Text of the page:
It is clear that current approaches are not working, and Canada needs our political leaders to step up to the plate today and every day to implement and build on the recommendations from the RCAP, UN and Indigenous leaders to end discrimination and violence against indigenous women and girls.

UNCSW 58: Perspectives on Technology, Safety, and Violence Against Women and Girls

By: Alice Medcof, CFUW Delegate at the 58th session of the United Nations Commission on the Status of Women

I attended the parallel event “Perspectives on Technology, Safety, and Violence Against Women and Girls”, conducted by the Director of National Network to End Domestic Violence (NNEDV), who works closely with the creators of Facebook and is an expert in internet technology.

At the session, participants were told about Spyware, which can be loaded onto anyone’s computer or handheld device without the owner knowing.  For example, if an estranged husband has been ordered to stay away from his children the following can happen: the husband can download a spying application onto her phone without her knowing, read all emails and texts, listen in to all conversations, search her device’s calendar, etc, and then leave her a message saying “I know what you are doing today.” …..and you can imagine the rest….

NNEDV trains police officers, lawyers, judges, politicians when invited to do so.  This programme is based in the United States and has affiliates in Australia, United Kingdom and elsewhere.  It has also done work in Canada.

For more information see the website

CFUW at the 58th session of the United Nations Commission on the Status of Women

Susan Murphy, CFUW President

Today is day 4 of the 58th session of the United Nations Commission on the Status of Women, and most of CFUW’s 14 delegates have now been in New York since Saturday for the occasion.  For many in our group it is a new experience, and a very confusing one. What is a parallel session? How about a side event? What really happens here at the UNCSW?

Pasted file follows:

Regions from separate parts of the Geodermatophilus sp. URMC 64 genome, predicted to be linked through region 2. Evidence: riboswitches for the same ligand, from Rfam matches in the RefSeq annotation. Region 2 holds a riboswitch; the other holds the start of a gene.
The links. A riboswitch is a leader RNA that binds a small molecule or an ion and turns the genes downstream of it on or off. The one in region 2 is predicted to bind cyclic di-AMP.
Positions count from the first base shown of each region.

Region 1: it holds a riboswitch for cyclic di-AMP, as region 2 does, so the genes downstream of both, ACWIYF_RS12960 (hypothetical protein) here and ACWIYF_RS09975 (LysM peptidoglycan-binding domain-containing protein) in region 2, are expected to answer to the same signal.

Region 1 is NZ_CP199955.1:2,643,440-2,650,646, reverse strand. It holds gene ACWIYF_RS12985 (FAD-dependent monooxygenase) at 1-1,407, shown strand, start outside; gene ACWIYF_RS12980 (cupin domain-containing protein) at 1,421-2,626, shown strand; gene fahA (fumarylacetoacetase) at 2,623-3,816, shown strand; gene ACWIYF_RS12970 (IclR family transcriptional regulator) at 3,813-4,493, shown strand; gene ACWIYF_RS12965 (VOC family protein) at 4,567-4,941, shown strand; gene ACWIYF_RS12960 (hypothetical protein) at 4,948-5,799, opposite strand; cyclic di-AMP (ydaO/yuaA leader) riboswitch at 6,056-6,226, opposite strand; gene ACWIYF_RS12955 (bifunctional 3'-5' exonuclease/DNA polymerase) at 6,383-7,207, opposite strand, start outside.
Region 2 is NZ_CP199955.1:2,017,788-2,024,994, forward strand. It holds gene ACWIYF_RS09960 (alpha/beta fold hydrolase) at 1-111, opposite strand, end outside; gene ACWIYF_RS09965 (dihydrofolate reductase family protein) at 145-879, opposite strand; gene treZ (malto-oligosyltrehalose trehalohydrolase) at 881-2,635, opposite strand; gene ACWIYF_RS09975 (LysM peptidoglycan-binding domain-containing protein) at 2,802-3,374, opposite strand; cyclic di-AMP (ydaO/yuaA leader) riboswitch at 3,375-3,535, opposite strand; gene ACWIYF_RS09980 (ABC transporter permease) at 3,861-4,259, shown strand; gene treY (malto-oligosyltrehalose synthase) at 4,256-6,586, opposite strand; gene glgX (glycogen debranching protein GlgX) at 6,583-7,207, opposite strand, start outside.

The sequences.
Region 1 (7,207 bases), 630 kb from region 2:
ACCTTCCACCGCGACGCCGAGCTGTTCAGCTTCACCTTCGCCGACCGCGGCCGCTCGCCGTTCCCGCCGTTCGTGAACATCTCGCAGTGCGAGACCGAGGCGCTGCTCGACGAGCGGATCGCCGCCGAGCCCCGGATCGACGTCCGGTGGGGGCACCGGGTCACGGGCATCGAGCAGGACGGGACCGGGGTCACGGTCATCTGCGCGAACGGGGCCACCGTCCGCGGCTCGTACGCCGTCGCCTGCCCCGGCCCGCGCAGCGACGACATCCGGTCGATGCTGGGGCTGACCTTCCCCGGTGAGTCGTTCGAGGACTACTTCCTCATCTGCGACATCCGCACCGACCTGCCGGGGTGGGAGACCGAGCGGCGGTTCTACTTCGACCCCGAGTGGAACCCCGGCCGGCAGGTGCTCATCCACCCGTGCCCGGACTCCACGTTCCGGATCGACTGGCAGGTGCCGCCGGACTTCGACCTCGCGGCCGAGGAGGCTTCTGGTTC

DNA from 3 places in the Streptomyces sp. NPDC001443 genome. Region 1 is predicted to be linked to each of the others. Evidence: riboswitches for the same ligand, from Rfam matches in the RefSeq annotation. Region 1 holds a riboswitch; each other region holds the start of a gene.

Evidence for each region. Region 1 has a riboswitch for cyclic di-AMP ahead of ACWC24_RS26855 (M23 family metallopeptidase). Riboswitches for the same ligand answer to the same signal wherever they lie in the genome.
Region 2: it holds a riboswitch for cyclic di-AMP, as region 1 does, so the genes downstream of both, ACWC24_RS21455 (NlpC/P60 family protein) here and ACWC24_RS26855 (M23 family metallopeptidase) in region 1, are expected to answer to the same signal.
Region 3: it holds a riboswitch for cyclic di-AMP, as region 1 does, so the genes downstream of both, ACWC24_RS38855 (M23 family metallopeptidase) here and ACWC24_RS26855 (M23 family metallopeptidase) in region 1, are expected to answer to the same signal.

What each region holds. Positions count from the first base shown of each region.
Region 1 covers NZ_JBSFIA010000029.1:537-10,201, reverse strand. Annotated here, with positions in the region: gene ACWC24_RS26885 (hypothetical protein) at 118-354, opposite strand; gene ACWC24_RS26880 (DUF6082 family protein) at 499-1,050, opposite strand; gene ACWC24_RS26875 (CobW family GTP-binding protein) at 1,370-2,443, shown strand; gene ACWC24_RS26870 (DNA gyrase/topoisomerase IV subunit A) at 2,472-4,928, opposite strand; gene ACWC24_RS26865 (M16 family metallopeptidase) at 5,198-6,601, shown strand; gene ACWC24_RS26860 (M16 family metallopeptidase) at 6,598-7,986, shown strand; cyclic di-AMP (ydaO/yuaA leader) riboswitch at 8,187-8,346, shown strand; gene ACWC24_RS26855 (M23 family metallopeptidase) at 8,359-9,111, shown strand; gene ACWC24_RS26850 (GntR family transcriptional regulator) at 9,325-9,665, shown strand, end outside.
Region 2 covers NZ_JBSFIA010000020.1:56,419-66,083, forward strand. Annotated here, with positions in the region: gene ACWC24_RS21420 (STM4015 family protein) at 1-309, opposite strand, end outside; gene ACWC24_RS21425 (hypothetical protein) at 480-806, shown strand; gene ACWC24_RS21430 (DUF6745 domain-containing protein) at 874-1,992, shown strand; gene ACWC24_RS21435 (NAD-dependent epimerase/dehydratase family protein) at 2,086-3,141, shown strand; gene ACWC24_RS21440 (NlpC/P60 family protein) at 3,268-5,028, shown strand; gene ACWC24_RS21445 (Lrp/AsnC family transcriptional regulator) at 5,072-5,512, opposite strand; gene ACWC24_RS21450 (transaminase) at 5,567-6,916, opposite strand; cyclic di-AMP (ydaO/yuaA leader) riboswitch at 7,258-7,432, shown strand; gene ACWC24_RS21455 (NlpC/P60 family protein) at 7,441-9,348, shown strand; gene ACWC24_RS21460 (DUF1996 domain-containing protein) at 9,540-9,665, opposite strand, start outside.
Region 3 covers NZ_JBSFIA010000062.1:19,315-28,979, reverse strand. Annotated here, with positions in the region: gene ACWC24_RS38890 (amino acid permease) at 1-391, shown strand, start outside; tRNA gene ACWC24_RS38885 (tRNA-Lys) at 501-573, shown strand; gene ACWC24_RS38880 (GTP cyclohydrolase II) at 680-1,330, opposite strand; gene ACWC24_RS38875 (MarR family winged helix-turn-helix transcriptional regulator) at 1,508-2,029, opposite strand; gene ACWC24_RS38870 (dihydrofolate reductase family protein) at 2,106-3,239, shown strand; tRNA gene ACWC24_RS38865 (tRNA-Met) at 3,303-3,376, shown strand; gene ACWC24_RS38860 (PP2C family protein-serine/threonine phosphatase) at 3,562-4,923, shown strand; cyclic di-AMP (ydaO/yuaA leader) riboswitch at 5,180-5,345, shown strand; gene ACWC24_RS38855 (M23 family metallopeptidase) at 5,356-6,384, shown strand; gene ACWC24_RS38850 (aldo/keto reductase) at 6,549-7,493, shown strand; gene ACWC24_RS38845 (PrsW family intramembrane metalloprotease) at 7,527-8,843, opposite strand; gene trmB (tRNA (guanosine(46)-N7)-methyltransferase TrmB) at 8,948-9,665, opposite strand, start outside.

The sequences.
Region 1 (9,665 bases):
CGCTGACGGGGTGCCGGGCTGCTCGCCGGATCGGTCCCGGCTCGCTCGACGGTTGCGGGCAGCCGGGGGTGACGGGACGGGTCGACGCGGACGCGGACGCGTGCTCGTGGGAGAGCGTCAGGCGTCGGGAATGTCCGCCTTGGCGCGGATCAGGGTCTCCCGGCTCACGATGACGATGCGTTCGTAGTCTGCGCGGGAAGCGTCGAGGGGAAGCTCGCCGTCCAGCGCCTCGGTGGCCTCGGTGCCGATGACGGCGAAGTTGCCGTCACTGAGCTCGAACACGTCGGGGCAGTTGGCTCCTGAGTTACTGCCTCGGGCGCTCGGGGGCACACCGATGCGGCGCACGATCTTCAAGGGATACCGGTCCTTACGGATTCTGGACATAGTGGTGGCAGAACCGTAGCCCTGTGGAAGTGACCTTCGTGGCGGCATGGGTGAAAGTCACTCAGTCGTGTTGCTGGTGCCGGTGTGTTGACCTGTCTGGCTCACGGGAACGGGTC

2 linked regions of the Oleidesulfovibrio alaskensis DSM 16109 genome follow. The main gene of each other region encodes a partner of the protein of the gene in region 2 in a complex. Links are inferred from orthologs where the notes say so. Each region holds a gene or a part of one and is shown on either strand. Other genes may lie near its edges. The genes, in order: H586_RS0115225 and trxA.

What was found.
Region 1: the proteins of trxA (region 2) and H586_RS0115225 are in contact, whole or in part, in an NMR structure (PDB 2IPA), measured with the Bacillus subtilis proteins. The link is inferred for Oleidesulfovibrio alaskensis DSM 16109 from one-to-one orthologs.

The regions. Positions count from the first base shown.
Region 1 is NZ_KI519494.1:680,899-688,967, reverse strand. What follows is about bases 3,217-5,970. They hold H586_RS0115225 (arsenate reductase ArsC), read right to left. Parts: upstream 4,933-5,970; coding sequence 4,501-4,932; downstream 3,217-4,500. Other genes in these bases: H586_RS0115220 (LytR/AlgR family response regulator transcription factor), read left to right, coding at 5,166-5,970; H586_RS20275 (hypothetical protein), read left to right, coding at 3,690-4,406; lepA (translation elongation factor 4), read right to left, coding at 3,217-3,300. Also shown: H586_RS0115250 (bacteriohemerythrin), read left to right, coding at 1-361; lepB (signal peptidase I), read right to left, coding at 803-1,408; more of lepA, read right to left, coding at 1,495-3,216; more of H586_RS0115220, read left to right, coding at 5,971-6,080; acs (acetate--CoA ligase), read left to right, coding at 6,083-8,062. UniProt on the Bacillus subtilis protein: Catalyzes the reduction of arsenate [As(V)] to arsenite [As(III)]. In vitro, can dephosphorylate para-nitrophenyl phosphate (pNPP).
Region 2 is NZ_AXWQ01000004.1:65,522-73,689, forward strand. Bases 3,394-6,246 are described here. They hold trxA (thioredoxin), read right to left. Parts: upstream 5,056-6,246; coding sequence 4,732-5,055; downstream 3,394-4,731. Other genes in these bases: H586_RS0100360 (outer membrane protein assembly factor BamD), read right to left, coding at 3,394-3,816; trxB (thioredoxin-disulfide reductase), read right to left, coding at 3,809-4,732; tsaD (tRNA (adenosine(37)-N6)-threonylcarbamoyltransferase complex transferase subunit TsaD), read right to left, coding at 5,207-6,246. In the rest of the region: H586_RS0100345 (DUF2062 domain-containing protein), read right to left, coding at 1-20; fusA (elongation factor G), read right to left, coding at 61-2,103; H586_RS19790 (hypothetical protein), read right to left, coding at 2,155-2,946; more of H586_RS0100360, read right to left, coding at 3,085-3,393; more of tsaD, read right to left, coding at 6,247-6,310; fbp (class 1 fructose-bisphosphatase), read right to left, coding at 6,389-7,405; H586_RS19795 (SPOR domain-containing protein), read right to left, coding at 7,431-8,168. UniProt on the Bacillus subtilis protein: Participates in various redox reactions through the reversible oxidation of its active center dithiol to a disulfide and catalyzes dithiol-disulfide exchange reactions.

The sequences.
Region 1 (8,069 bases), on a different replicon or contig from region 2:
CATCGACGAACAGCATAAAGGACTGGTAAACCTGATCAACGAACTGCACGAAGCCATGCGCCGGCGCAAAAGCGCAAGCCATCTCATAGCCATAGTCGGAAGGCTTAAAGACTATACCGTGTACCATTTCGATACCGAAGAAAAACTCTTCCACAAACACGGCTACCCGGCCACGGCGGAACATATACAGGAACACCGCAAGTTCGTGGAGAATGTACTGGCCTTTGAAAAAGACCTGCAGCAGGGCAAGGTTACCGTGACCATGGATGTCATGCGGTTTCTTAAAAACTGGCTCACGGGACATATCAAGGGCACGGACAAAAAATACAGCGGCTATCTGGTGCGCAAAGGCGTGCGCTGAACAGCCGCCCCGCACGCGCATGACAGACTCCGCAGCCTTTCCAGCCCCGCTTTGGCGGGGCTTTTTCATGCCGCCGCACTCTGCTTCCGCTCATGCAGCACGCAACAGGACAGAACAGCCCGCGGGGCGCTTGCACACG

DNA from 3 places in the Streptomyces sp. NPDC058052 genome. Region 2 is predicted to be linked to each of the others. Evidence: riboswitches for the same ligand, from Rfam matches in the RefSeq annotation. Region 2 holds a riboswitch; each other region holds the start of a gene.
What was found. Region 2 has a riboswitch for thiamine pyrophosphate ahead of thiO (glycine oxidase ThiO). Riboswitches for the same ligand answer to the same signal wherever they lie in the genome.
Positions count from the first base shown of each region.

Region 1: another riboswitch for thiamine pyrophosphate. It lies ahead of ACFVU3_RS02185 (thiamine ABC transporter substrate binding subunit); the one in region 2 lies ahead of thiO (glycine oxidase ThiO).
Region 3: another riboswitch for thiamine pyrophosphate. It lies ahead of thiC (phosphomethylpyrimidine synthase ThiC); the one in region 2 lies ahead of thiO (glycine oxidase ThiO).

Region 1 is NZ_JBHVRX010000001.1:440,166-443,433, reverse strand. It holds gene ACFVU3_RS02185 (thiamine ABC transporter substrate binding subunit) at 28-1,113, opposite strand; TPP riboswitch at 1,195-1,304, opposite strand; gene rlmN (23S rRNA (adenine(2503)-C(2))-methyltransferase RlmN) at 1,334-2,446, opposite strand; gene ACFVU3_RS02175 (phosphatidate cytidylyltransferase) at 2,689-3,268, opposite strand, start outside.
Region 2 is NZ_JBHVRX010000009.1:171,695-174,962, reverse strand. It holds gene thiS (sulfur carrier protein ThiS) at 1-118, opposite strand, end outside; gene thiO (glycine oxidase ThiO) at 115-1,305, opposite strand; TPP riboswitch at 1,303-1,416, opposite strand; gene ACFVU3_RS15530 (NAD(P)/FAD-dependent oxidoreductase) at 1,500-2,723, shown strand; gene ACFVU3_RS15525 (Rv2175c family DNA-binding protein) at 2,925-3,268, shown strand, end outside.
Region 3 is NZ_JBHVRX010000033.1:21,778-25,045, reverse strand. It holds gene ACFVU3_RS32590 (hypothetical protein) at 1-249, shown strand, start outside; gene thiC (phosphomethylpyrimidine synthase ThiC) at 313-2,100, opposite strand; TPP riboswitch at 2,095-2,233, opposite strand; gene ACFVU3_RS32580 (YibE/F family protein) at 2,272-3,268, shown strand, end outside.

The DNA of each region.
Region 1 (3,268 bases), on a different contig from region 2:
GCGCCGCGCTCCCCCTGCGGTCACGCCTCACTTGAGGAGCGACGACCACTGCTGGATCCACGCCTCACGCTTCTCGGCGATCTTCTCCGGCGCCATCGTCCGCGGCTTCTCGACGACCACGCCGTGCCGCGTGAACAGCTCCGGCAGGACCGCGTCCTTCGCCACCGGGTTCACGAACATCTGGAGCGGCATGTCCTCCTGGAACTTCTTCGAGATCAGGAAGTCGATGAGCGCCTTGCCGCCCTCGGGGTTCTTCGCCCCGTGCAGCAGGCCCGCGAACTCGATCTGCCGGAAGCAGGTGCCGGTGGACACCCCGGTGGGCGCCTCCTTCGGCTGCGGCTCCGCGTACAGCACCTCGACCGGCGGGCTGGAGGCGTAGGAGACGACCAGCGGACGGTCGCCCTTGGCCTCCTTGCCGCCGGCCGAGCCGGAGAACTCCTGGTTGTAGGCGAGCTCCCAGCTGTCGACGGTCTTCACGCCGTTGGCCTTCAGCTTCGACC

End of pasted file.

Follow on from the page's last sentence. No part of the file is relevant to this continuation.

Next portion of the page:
I have not been here for long, but during my first trip to UNCSW last year I was so fortunate to room with Mary Scott, a Past President of the University Women’s Club Winnipeg, and the representative for the National Council of Women Canada (NCWC) who has been attending for a number of years and is very knowledgeable.  Mary is very generous in sharing her knowledge and I soaked up as much as I could.

This year’s priority theme of the session is the challenges and achievements in the implementation of the  Millennium Development Goals (MDGs) for women and girls, that are coming up on fifteen years; eight goals were announced in 2000 with high expectations of alleviating poverty by focusing on these MDGs.

Faith and BlaisTo kick off an exciting two weeks, CFUW was pleased to attend the reception at the permanent Canadian Mission to the United Nations on March 10th. This gave some of our delegates the opportunity to meet other NGOs from Canada, as well as the official Canadian Delegation, including Minister Blais, Status of Women, New Bruinswick, pictured here with Faith Matchett of CFUW Moncton. The Minister of Status of Women Canada, Kellie Leitch was the guest speaker and Irwin Kotler MP from Montreal and human rights activist attended. Some of our delegates were able to sneak a photo with the Minister.